Olympic Torch Sparks Controversy About Bearers

By Ines Novacic

Jun 15, 2012 8:27am
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Danny Lawson/LOCOG/AP

 

Raquel Matos, a 16-year-old champion Scottish swimmer, carried the Olympic torch for part of its journey through Edinburgh, Scotland, and was thrilled over the honor.

“It’s like showing how this one flame brings the world together,” said Matos, after completing her section of the torch relay Thursday.

“It was surreal,” Matos said later.  “I couldn’t really remember it once I finished it.”

Matos said she was stunned that so many people came out to watch her 400-meter run on the 27th day of the relay.

The teenager is one of 8,000 people selected by several games’ panels to carry the torch around the majority of the United Kingdom. Controversy surrounding this selection process recently came to public attention after one young athlete from the west of England had his torch bearing privilege revoked two weeks before he was supposed to run. He was replaced by two wealthy business executives, reportedly recommended by Adidas, a major sponsor of London 2012.

“There’s been a lot of rumors that people are paying to carry the torch,” Jillian Hilling from the UK Labor party told ABC News. “I know we all made a collective decision that we can’t expect taxpayers to entirely fund the Olympics, and we do need sponsors. But people are saying that there’s a lot of business people carrying the flame.”

Hilling voiced these concerns earlier today in the British Parliament. Olympics Minister Hugh Robertson replied that he had seen “absolutely no evidence” of these claims.

“The London Organizing Committee have specifically gone out of their way to look for community champions,” Robertson remarked.

A spokesperson for the Organizing Committee said, “She basically got confused. In the case of the young man who didn’t end up running, he was never ‘replaced’ by Adidas. He failed background checks.”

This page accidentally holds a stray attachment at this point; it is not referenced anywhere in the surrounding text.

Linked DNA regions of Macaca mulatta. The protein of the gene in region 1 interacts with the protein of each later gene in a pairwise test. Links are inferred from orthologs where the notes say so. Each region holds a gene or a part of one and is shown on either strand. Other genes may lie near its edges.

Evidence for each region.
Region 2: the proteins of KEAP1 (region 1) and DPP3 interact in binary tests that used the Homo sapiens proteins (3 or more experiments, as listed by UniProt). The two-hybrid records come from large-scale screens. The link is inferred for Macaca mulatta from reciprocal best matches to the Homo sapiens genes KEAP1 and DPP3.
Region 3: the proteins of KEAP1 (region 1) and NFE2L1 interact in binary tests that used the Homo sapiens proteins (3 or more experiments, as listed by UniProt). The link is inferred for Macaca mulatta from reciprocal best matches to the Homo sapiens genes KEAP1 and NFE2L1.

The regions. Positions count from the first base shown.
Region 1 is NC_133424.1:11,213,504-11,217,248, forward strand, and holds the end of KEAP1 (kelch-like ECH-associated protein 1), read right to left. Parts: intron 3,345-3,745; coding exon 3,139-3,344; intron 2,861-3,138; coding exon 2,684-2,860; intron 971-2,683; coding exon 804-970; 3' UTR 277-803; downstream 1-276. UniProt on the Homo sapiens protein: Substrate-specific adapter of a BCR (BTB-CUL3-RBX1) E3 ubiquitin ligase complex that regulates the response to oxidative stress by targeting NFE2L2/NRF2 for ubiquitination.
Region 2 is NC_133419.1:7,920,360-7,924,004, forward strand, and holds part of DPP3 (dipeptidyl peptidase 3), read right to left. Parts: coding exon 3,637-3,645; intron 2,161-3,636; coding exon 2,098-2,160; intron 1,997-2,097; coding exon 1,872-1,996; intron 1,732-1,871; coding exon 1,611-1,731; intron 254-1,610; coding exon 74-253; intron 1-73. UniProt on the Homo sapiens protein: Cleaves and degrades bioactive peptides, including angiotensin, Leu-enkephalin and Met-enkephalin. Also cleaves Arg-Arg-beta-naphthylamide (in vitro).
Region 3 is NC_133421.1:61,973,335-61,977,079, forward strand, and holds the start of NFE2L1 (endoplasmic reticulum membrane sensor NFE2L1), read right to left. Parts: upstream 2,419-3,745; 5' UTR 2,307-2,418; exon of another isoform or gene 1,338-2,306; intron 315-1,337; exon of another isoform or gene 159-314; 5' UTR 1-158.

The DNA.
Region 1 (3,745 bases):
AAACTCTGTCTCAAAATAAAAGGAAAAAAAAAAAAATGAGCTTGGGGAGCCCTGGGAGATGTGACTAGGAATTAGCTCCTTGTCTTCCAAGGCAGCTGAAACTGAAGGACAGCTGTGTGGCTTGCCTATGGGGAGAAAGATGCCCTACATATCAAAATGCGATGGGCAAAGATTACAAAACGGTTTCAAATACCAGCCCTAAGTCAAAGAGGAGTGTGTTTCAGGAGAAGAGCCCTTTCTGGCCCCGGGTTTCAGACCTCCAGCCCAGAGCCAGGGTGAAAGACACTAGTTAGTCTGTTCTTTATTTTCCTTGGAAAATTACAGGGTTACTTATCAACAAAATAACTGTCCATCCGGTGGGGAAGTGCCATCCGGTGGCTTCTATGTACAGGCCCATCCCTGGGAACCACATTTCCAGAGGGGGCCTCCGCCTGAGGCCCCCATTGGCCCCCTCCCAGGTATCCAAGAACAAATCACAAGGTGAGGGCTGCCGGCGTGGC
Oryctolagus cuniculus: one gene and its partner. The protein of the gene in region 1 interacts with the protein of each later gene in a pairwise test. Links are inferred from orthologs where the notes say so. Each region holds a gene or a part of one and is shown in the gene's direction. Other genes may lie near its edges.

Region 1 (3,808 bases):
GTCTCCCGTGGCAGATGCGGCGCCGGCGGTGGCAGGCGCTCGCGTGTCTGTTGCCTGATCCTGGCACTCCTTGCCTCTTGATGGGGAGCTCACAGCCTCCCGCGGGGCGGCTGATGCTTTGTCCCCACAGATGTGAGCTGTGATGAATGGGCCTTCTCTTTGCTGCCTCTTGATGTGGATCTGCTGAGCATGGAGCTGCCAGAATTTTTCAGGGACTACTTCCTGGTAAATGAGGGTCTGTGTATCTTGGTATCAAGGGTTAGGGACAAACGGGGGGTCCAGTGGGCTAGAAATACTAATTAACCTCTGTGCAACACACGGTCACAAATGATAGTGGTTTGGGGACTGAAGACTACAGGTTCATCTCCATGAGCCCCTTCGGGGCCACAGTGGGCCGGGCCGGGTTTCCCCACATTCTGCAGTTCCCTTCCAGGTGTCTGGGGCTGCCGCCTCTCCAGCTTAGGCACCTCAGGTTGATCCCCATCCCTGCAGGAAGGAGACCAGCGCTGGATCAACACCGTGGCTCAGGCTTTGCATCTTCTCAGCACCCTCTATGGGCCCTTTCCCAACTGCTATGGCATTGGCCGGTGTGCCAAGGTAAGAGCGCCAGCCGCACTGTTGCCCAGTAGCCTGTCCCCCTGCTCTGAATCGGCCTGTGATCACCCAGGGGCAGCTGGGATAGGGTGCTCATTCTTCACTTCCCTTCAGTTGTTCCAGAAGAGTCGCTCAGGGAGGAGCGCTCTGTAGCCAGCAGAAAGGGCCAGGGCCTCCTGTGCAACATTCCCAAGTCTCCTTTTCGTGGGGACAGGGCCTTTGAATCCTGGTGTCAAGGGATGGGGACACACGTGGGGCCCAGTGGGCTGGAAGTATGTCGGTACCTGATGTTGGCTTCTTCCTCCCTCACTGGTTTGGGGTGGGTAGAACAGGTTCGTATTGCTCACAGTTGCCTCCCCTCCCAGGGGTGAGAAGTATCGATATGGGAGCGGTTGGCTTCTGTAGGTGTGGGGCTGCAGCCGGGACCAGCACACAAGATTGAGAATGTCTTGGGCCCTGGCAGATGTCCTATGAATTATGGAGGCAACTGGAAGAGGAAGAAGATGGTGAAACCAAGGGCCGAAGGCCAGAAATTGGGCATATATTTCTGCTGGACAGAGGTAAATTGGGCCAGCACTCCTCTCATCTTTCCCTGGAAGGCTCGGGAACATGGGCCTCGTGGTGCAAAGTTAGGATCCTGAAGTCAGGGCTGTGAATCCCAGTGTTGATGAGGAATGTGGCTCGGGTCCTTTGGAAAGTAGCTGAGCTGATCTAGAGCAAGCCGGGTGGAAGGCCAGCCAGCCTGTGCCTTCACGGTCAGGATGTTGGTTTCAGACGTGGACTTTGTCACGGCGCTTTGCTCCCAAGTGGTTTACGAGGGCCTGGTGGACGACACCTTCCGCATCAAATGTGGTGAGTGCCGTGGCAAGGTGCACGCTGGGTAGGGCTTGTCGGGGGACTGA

But the family of Jason Taylor, the young athlete in question, insist that his record is clean.

“We know he hasn’t done anything wrong,” Julie Berrisford, Taylor’s mother, told ABC News. “He was sent an email by the committee congratulating him, that his background check was clear. Then two weeks before he was supposed to run, he was sent another email saying he had failed the check.”

Taylor refused to comment, but Berrisford added, “I’d like if they put it right and gave an apology so he can get his reputation back. A local politician has now taken up the case and hopefully they’ll find something.”

Almost all torchbearer places were made available to the public through a number of channels, including the four public nomination campaigns run by the Organizing Committee, Coca-Cola, Lloyds TSB Bank and Samsung. These three “Presenting Partners” each have seventeen percent allocation rights. Three weeks ago, Coca Cola flew 22 “outstanding Americans” to the UK carry the Olympic through Oxford.

An Olympics spokesman said: “Staging the Olympic Games is a huge undertaking and we couldn’t do it without the support from our commercial partners. The rights packages for some partners include a small number of torchbearer places that had to be filled through internal campaigns.”

The flame will end its 70-day, 8,000 mile journey across the UK when it lights the cauldron at the Olympic Games Opening Ceremony.

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